Hoping to move the world toward better encryption before quantum-powered code-breaking tools arrive, the White House on Wednesday ordered federal agencies to reconsider their security protocols and begin efforts to work with the industry on new ones.

“Current research shows that at some point in the near future, when quantum information science matures, quantum computers will be able to break much of the cryptography that currently provides our digital communication,” a senior White House official told reporters. . in Tuesday.

Much of the encryption for security, which works against the backdrop of digital life, works essentially as combination locks. Just as you can open a coded lock if you have the patience to try all possible combinations, so you can break modern encryption if you have enough computing power and time, but in some cases it means thousands of years.

However, quantum computers work radically differently from conventional computers. Conventional computers rely on transistors that form logic ports – mostly small switches built into the chip. Similarly, the switch can occupy one of two positions, on or off, so that conventional logic ports can produce one of two values, zero or one. Connect all these zeros and ones together and you have modern computer code.

But at the quantum, that is, atomic level, physics functions differently. It is possible to create a unit of information called a quantum bit or qubit that represents neither zero nor one, but both at the same time. This promises to make quantum computing much faster than conventional computing – fast enough to open up vast new possibilities for artificial intelligence, code-breaking, and more.

Quantum calculations are still in their infancy. Experts disagree on how to assess the performance of quantum compared to ordinary computers. But there is a wide consensus that quantum computers, which can break extremely complex encryption, will arrive at some point, and probably during this decade.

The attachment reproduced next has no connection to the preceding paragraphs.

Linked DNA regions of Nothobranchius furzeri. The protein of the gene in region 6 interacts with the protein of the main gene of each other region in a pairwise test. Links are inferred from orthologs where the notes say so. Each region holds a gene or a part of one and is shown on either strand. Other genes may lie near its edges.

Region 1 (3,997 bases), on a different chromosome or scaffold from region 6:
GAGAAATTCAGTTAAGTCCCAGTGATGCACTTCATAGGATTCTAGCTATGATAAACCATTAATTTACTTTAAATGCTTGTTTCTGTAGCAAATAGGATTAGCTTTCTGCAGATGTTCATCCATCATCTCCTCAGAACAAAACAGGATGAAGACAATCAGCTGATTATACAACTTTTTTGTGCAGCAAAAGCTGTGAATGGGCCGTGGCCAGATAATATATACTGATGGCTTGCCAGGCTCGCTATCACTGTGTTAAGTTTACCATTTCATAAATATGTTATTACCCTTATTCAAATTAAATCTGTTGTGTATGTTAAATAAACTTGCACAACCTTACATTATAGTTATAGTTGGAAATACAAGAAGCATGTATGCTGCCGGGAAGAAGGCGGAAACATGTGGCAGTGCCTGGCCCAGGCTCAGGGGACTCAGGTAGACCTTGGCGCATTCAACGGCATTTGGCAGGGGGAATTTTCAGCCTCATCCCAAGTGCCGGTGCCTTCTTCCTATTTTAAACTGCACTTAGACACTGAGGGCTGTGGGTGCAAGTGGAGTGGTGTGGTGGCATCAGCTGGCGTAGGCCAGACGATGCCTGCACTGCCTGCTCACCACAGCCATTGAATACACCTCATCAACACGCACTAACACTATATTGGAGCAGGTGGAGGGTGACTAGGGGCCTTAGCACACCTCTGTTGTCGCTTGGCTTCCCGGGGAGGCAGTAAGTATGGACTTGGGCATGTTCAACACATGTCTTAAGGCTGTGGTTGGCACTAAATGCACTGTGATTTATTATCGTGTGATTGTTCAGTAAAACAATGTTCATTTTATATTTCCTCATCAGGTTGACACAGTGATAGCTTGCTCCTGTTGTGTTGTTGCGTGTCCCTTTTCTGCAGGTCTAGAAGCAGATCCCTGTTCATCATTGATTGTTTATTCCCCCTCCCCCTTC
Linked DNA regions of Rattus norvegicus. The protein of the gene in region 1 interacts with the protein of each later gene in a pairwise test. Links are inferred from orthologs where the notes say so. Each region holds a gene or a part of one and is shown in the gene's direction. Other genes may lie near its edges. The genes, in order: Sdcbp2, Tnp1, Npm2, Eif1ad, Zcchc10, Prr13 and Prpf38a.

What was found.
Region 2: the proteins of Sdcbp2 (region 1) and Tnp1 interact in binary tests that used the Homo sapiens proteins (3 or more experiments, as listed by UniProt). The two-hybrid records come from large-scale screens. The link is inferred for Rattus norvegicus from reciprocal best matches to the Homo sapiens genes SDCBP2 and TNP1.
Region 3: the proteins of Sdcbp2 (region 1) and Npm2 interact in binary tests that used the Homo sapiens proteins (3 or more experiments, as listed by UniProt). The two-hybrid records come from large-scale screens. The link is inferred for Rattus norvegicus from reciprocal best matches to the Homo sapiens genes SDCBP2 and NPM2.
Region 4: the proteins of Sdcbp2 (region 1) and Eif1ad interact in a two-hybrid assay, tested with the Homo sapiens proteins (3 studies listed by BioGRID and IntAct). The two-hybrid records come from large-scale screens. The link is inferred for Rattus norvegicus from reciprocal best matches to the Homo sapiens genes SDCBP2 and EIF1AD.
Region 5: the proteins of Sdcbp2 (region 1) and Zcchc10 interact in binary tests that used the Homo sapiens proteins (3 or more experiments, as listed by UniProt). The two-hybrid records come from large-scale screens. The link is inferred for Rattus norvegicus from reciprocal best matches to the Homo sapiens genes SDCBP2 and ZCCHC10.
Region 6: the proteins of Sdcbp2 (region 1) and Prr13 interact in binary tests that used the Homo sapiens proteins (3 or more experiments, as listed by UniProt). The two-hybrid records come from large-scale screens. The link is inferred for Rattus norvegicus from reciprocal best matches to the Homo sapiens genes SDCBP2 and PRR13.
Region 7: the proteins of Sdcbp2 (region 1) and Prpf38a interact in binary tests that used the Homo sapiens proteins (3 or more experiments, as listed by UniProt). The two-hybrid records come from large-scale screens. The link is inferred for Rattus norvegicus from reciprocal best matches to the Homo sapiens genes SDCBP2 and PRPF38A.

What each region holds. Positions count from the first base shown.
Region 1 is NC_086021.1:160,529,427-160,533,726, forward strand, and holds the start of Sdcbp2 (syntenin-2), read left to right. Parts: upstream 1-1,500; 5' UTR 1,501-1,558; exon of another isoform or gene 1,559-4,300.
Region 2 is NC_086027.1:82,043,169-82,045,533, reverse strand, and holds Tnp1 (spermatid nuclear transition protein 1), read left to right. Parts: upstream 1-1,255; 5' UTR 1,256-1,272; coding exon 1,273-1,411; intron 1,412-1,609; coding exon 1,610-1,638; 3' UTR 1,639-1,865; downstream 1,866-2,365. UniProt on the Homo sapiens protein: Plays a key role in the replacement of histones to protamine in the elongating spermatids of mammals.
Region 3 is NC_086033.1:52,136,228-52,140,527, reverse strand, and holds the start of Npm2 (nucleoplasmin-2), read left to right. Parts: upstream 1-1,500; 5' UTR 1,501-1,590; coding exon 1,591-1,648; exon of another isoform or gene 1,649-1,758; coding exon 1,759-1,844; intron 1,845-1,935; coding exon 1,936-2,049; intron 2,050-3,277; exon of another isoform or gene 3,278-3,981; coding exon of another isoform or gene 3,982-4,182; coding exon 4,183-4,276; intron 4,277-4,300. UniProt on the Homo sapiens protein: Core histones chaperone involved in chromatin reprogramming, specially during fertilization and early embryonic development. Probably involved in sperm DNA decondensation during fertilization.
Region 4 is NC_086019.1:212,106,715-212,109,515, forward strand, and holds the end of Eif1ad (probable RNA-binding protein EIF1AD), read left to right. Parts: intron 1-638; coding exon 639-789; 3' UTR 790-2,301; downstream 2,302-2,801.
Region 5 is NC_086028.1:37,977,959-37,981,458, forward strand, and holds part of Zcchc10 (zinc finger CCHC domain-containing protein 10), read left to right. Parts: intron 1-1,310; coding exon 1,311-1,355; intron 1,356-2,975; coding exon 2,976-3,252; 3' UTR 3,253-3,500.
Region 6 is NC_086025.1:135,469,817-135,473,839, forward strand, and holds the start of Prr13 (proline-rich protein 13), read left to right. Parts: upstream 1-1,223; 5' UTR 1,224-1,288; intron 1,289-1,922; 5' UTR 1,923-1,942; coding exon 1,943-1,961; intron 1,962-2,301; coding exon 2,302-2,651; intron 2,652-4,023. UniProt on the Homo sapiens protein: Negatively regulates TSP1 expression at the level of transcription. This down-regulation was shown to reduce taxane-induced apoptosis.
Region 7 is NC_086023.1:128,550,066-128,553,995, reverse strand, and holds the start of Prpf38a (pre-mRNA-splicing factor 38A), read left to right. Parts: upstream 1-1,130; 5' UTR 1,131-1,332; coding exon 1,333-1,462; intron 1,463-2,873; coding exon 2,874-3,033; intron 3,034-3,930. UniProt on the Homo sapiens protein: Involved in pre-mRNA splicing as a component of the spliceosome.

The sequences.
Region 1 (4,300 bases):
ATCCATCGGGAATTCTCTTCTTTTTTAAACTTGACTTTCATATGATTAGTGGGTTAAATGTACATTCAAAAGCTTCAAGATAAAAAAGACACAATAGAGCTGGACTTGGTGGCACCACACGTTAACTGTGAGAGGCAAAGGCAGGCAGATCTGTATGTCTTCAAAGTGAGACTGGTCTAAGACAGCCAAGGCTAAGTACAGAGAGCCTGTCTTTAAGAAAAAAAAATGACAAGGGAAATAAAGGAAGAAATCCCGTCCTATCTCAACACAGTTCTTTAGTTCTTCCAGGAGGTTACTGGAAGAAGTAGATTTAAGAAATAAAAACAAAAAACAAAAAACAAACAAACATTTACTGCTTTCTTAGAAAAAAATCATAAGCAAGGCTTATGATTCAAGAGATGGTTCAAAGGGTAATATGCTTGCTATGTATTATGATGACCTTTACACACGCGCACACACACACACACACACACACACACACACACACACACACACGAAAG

The new National Security Memorandum, or NSM, released by the White House on Wednesday, requires federal agencies to bring their encryption to standards.

“Given the complexity, cost and time required to fully transition to quantum-robust cryptographic standards, NSM provides a roadmap for agencies to inventory their IT systems, requiring them to identify and implement specific steps. This will help ensure that federal agencies receive the support they need to fully and effectively protect their networks from future exploitation. information sheet which the National Security Council told reporters.

It also directs the National Institute of Standards and Technology to work with industry to “generate research and promote widespread, equitable adoption of quantum-stable cryptographic standards and technologies.”

Needless to say, moving the world to a new set of cryptographic standards will not be cheap. White House officials have said they want to start working with the industry now so that private individuals can help develop new encryption tools that can withstand the dawn of quantum computing.

“Public key cryptography, which is used on the Internet, is obviously also used in the private sector. So, if we move hand in hand to build new algorithms, to build new ways of sharing keys, this will also significantly reduce costs and allow the sharing of new processes and protocols that will have to be introduced to allow not only in the United States, but … all over the world, “he said.

Fortunately, another senior White House official said: “You don’t need quantum computers to make one of these [new cryptographic standards]. You can design new classic algorithms that work on routers and networks today that are sustainable.


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